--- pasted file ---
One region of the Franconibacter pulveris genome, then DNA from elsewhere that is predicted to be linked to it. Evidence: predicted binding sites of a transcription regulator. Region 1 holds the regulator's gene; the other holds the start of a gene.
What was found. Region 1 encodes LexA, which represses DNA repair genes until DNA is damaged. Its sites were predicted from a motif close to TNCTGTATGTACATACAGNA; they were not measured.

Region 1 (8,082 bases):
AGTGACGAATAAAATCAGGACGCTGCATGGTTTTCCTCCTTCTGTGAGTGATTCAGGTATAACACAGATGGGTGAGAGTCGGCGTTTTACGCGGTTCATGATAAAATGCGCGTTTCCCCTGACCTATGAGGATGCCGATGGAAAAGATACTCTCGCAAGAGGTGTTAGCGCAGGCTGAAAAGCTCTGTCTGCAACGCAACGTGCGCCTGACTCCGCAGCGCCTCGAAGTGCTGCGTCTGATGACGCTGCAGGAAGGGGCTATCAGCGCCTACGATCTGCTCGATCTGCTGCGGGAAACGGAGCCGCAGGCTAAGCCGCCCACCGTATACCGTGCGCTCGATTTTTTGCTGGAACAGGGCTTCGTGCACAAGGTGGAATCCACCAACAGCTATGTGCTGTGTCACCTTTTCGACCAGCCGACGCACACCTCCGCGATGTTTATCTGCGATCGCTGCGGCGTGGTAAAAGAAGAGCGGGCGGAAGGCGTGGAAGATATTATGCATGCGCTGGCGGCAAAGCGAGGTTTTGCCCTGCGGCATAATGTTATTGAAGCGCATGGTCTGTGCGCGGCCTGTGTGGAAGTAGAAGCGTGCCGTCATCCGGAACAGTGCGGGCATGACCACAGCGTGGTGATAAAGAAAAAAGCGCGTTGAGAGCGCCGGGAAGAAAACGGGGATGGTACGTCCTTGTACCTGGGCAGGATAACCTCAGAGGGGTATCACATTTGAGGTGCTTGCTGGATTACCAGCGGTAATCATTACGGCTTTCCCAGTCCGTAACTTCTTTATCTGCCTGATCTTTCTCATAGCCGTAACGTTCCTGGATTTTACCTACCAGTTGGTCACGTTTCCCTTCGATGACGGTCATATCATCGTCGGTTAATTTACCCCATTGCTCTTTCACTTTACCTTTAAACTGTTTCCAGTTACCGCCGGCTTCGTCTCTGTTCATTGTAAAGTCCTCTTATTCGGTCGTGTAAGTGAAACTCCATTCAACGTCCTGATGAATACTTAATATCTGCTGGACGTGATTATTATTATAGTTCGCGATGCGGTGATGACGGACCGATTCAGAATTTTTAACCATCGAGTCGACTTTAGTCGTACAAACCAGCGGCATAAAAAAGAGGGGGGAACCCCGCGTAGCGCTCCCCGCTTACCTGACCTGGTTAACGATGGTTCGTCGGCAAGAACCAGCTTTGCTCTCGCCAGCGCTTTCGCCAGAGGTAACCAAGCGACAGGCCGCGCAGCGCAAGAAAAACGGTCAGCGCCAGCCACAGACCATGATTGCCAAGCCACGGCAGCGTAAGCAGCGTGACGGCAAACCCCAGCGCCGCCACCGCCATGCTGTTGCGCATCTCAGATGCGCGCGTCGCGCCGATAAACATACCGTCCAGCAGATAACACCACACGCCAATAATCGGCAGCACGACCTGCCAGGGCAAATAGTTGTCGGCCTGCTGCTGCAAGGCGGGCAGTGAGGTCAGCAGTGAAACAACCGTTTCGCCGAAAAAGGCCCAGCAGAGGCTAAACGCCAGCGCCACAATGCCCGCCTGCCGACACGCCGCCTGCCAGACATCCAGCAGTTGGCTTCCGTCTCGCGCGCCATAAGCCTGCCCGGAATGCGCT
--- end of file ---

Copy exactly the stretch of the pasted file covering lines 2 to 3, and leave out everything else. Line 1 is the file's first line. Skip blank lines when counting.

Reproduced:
What was found. Region 1 encodes LexA, which represses DNA repair genes until DNA is damaged. Its sites were predicted from a motif close to TNCTGTATGTACATACAGNA; they were not measured.

Region 1 (8,082 bases):